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December 1, 2023

Being a block positioner for a client can be challenging and expensive

Who are the block positioners?

Block positioners are dealers who also take positions for their accounts that can help them generate profits. They do this to help facilitate a massive purchase or sale from customers that can disrupt the market. Block positions have been playing their roles for a time now. Before, prime brokers used to be block positioners, and they were willing to commit capital to their clients like hedge funds. As we have mentioned, this is to facilitate block trades for clients. However, broker-dealers have also made an effort to execute block trades.

What are block trades?

Block trades are also popular as block orders. They are massive orders in the underlying stock or bond that a client may find to execute in its totality. Their massiveness has the potential to move the market. Traders who sense this block order may try to front-run the sale. Front running is prohibited and unethical because it would hurt the firm handling that block. If there are block trades on the open market, traders should be aware of the caution they demand. The conductors are usually intermediaries like block positions instead of hedge funds or investment banks.

Who are the different block positioners?

There are different kinds of block positioners, and today, we will enumerate and talk about them for a bit:

  • IDB or interdealer broker. This broker may be a part of an agency that tries to create a group of counterparties willing to participate in a trade portion without a promised capital. This is very common in the options market, where traders try to buy and sell massive contracts.
  • Prime broker. We mentioned this earlier, and they can be willing to take the trade in a single shot. Dark pools and ECN matching systems can also be the execution location since the trades can be massive and disrupt the regular market activity.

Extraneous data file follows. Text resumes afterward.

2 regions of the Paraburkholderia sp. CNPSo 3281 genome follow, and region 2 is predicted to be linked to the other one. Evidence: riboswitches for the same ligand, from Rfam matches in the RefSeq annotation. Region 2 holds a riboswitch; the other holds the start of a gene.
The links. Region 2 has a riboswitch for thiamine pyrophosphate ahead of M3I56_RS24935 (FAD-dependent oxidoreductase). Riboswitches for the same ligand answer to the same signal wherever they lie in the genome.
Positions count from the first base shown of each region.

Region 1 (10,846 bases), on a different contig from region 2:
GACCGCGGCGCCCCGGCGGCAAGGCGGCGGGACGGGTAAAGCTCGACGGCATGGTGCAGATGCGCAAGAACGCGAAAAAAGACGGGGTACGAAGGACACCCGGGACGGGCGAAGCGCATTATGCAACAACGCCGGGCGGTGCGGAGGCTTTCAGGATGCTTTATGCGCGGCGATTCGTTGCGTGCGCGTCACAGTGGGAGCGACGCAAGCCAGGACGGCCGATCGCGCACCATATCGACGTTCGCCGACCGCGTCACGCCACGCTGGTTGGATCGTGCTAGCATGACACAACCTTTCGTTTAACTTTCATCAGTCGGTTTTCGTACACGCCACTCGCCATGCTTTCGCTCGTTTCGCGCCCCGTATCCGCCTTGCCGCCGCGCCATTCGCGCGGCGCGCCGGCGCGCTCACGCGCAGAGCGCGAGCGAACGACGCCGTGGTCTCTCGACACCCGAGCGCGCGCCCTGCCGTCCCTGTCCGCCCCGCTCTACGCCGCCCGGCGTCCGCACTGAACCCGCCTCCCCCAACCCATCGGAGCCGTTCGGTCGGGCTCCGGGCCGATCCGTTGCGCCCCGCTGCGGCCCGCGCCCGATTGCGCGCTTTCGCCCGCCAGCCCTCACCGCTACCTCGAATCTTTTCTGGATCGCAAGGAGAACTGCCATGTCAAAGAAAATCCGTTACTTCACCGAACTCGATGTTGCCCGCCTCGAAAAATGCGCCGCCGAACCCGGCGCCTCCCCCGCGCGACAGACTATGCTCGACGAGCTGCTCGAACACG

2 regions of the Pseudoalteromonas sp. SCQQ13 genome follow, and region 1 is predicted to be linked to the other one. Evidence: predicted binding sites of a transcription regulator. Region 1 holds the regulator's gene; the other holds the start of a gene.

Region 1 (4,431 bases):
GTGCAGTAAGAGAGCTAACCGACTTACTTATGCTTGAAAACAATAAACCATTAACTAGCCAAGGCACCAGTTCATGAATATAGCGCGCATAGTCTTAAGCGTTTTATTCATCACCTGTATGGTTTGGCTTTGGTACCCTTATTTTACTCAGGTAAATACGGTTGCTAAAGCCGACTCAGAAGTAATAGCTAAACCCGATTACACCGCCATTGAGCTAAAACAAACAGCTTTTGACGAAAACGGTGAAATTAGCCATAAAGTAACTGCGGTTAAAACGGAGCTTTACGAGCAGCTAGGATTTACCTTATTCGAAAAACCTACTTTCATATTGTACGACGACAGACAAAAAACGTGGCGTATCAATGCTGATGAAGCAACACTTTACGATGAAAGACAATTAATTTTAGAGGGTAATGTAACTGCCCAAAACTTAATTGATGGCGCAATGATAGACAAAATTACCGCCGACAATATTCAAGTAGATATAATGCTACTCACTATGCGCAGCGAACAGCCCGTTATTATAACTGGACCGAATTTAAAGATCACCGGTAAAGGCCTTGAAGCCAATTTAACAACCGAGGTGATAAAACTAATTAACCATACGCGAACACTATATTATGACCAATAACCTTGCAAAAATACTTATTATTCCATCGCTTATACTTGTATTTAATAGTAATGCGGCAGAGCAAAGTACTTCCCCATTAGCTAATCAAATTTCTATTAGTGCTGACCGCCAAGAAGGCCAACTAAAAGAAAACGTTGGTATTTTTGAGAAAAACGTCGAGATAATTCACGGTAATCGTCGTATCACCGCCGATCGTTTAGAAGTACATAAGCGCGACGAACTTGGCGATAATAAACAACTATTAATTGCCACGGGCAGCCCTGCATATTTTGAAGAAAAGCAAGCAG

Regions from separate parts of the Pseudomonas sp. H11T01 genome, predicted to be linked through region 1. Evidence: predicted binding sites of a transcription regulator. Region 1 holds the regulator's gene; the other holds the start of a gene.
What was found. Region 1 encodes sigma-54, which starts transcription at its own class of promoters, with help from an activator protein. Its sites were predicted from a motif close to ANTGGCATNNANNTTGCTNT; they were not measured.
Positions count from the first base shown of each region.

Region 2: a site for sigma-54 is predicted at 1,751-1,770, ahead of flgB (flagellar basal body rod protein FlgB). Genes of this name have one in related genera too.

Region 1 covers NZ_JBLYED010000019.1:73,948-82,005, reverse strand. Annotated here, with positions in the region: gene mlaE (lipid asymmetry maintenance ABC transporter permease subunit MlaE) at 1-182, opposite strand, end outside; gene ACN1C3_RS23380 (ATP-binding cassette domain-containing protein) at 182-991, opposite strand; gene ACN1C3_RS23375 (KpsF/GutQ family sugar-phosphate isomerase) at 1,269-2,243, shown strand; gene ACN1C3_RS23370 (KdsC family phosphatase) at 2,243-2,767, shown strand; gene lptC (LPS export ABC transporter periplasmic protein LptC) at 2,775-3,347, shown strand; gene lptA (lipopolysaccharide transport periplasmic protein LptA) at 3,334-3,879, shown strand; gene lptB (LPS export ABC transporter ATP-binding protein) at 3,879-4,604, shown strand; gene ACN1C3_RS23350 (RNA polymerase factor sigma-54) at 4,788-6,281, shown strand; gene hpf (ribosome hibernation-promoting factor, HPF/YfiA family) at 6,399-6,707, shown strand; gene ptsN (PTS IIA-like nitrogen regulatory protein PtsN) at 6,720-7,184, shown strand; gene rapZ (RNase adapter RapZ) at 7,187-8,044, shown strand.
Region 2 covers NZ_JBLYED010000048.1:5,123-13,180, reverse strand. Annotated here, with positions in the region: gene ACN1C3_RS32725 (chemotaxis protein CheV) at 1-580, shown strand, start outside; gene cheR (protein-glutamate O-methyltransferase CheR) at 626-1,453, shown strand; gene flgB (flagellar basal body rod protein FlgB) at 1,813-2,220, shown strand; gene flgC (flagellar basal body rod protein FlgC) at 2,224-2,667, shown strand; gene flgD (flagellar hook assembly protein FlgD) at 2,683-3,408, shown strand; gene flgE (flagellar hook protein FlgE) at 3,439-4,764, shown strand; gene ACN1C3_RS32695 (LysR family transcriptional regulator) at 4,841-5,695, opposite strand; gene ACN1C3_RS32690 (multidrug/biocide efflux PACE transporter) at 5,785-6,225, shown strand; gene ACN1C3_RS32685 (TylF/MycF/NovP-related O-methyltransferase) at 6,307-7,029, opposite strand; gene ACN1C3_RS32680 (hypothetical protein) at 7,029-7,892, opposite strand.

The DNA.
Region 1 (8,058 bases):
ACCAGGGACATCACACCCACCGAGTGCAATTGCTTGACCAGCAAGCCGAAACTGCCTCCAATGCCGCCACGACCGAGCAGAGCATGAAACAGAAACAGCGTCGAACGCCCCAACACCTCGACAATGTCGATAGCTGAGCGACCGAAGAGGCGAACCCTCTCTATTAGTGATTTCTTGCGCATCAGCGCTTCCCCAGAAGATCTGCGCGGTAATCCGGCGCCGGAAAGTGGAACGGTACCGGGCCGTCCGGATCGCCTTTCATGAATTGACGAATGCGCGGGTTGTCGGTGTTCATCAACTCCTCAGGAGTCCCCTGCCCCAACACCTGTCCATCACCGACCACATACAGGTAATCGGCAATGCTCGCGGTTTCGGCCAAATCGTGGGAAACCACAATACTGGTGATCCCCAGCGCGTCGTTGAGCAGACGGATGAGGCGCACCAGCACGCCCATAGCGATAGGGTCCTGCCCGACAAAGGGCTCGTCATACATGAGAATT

• Specialized block positioners or wholesale brokers. Prime brokers can ask for specialized block positions on a stock exchange floor to cross those massive stock shares at a predetermined price. This price is not similar to the current market price. They will usually work on away exchanges.

Who regulates block positioners?

With everything we mentioned, we realize that block positioners should be willing to carry significant risks to generate the profits they aim for. If you want to be a block positioner, here is a checklist of the things you need to do:

  • Register. You need to be registered with the SEC and the NYSE if it is a member firm.
  • Comply with Rule 15C3-1. Market makers need to have at least $1 million available capital because it is the minimum.
  • Buy or sell blocks. You should buy a block from a customer with a $200,000 current market value or more. Or else, you can also sell a block of the same amount. You need to do this to facilitate a sale or purchase.
  • Sell quickly. You need to look for a way to sell shares that comprise the block as fast as possible to meet all the conditions that the regulatory board set before selling the block.

It’s not that easy to be a block positioner.

Dealers know the security risk that comes with clearing the trade for the seller. Block dealers need to unload the position as fast as possible while using hedging strategies like arbitrage techniques or options. They do this to lessen the risks that come with the positions.

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